This is the first in a series of posts that I plan on Transmission Line Pulse (TLP) testing. TLP has become the measurement tool of choice for ESD design engineers exploring circuit properties in the ESD time and current domain. Some of the topics I plan to discuss are listed below.
- Why Transmission Line Pulse? (this post)
- What is a transmission line?
- Reflections, the core and challenge of TLP measurements
- Types of TLP systems and controlling reflections
- Load lines in TLP measurements
- Transient TLP measurements
- TLP on powered devices
- Calibration and verification
In this introductory post I will first describe the problem that TLP solves and then discuss how TLP is used.
2 Information for the ESD Protection Designer
Consider the predicament of a circuit designer tasked with designing ESD protection for an integrated circuit (IC) in a new technology. The starting point for IC design is a knowledge of the properties of the technology. The starting point for most IC designers is the model files that describe the properties of the technology’s transistors, diodes, capacitances, and resistances as well as other parameters of the technology such as breakdown voltages and absolute maximum values specified by the technology developers. This information is insufficient for the ESD protection designer. The available information is perfect for designing an input/output (IO) buffer intended to sense voltages between 0 and 3.3 V or drive 10s of mA continuously. It is not sufficient for human body model (HBM) protection design where the IO needs to sustain an amp of current for about 100 ns, or for the case of charged device model (CDM) where the IO needs to sustain several amps of current for a ns. The situation is even worse if the IO is intended for an external system IO such as USB or HDMI where currents can be 10s of amps and last 60 ns.
The designer needs to know the properties of the technology for currents in the multi amp range but for short times. The normal measurement systems to characterize integrated circuit technologies mostly deal with currents below an amp, and if pulse measurement capability is available the pulse lengths are on the order of many microseconds, not the nanoseconds of an ESD event. Tim Maloney and his co-authors provided what would prove the be the measurement system of choice, transmission line pulse (TLP), in a pair of landmark papers in 1985 [1,2].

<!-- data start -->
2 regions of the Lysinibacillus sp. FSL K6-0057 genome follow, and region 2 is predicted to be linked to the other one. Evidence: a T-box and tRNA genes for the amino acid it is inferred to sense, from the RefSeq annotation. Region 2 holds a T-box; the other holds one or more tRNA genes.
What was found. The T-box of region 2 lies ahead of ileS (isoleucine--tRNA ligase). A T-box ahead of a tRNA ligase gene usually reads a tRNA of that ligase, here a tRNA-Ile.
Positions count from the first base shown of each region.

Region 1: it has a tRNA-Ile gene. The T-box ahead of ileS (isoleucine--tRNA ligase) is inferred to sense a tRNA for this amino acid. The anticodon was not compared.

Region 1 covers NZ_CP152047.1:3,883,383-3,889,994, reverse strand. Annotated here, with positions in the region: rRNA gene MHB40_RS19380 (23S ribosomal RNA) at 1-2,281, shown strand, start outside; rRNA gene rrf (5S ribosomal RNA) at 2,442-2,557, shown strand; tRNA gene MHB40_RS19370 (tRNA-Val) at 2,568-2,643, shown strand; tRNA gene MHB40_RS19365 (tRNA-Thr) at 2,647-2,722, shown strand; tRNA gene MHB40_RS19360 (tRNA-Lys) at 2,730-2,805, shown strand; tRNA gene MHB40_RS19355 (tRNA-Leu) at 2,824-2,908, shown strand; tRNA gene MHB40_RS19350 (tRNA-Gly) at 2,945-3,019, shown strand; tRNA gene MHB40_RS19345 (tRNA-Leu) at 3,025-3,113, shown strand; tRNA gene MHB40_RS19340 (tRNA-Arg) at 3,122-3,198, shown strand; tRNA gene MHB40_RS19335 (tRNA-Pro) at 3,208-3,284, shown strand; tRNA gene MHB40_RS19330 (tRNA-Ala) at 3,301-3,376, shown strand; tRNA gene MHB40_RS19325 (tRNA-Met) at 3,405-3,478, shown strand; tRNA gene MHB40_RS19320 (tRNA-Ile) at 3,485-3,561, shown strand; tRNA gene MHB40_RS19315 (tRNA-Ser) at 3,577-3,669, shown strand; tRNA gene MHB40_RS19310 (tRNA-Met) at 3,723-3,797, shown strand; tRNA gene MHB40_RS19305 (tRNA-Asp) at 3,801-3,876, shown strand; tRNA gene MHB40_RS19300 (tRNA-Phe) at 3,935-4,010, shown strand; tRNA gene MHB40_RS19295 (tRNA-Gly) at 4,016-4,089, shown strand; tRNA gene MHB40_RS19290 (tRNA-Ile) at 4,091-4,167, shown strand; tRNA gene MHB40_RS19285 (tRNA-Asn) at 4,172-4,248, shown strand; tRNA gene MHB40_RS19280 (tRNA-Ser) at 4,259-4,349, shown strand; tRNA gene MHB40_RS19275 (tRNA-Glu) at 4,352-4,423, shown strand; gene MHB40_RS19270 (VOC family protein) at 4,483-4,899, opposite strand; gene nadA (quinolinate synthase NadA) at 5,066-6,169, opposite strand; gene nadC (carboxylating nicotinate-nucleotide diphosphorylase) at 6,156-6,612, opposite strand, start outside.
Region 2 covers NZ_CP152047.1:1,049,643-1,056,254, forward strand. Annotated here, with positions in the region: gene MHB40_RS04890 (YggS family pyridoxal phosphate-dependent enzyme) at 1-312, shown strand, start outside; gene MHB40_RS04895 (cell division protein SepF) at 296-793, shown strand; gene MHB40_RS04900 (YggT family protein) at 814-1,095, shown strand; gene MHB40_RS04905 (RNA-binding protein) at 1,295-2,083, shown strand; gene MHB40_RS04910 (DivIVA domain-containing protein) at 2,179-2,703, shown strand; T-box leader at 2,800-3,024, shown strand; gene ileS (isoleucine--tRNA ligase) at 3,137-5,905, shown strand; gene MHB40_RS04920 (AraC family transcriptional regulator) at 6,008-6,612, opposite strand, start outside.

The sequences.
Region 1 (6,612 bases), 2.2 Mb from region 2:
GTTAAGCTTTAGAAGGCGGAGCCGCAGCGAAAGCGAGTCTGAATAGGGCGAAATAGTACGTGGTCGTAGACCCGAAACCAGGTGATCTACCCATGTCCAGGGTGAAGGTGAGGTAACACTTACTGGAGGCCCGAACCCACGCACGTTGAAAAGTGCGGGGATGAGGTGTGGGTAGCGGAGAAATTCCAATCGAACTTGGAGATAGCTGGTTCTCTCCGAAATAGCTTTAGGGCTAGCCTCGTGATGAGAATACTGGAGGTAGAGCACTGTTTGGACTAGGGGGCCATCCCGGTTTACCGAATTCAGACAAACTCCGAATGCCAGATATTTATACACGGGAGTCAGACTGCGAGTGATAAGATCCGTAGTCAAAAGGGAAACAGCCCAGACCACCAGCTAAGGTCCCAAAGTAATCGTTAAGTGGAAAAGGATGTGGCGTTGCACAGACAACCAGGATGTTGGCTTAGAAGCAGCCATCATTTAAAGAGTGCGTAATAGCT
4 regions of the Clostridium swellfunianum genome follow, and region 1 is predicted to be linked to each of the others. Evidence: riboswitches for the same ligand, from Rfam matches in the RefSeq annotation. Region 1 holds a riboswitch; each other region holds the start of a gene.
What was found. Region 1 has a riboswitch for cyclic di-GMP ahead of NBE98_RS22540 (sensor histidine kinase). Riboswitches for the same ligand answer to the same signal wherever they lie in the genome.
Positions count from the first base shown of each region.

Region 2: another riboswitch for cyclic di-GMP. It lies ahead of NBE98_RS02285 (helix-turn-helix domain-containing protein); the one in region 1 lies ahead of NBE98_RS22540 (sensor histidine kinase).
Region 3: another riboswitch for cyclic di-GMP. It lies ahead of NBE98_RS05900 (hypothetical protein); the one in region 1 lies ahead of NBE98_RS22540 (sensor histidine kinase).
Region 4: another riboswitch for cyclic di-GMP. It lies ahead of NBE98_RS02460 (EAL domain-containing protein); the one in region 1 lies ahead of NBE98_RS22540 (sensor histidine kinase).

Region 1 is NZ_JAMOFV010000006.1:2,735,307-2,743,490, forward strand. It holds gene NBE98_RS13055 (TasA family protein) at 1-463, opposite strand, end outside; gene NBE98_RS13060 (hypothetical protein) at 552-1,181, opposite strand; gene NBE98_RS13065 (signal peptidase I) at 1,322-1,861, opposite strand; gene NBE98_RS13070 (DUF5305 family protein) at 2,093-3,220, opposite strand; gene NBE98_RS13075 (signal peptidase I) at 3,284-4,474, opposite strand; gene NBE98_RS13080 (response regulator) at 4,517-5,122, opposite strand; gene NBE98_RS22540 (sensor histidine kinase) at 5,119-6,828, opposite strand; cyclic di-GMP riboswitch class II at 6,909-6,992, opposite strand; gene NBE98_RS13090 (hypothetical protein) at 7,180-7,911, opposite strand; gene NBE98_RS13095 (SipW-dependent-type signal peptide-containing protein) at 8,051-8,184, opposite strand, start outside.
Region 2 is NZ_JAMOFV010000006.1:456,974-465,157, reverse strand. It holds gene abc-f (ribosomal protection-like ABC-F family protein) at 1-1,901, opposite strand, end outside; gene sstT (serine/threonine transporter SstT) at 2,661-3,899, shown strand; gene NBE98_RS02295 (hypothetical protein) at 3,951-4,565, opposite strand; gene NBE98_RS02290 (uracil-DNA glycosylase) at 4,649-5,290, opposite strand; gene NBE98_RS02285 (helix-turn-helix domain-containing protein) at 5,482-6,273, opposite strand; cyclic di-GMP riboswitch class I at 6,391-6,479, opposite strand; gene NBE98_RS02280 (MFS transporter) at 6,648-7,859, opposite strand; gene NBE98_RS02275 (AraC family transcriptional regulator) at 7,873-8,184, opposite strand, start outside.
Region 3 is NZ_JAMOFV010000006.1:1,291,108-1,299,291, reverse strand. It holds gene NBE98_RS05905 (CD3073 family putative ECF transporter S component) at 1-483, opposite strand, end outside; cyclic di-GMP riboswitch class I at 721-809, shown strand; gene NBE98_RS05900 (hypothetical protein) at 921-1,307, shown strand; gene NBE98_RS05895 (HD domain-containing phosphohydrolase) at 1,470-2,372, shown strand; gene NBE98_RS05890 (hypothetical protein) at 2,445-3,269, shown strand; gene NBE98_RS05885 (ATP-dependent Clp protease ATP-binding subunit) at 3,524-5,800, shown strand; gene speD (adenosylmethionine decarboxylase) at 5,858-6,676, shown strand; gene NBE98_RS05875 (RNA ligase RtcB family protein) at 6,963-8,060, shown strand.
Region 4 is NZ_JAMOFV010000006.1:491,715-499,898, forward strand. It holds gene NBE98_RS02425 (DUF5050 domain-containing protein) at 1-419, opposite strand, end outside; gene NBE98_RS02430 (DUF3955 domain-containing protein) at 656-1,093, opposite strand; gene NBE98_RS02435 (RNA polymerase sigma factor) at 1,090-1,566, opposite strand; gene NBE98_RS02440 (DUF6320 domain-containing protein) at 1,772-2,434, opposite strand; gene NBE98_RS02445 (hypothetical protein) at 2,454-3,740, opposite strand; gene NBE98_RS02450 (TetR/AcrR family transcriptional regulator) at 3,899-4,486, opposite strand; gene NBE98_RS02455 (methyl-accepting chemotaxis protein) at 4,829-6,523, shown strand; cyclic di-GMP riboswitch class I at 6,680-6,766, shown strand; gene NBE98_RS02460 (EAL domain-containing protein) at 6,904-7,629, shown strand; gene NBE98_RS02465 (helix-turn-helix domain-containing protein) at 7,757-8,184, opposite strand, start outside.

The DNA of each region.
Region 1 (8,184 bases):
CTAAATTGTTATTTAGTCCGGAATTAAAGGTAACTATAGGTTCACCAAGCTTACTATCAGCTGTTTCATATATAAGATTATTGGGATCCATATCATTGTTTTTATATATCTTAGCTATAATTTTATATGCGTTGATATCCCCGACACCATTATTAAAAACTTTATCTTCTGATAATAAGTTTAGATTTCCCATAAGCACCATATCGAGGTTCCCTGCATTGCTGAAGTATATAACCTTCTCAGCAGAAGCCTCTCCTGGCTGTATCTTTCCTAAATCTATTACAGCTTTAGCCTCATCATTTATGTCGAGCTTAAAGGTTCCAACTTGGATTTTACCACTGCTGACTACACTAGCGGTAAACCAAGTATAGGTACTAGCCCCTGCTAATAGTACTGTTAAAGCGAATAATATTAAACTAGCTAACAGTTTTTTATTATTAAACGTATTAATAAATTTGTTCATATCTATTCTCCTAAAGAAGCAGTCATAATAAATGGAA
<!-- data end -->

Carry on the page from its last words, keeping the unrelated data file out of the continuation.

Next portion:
A source of multi-amp, short duration pulses can be remarkably simple. A length of co-axial cable, a transmission line, charged to a voltage can produce a multi-amp pulse whose amplitude depends on the charging voltage and the duration depends only on the length of the cable. Implementing this into a usable measurement system is not trivial, explaining why commercial TLP systems are much more expensive than a length of coax cable. The development of this simple pulse source into highly capable measurement systems has proven invaluable for the ESD design community. Other posts in this TLP series will discuss details of TLP systems and measurements. This post will discuss how TLP is used, providing motivation for the following posts in the series.
3 Using TLP Systems
Figure 1 shows an idealized TLP system. The system consists of a length of coaxial cable which can be charged to a high voltage (HV). An RF relay can disconnect the center conductor from the HV supply and connect it to a coaxial cable leading to the device under test (DUT). A current probe and a voltage probe on the high side of the DUT allow the capture of the current through the DUT and voltage across the DUT by a high-speed oscilloscope. Figure 1 captures the essence of a TLP system. What it lacks is control of reflections, which complicates TLP system design but will be discussed in later posts. This simplified system will provide the necessary background for understanding how TLP systems are used.
Figure 1 Ideal view of a pulse measurement system for ESD characterization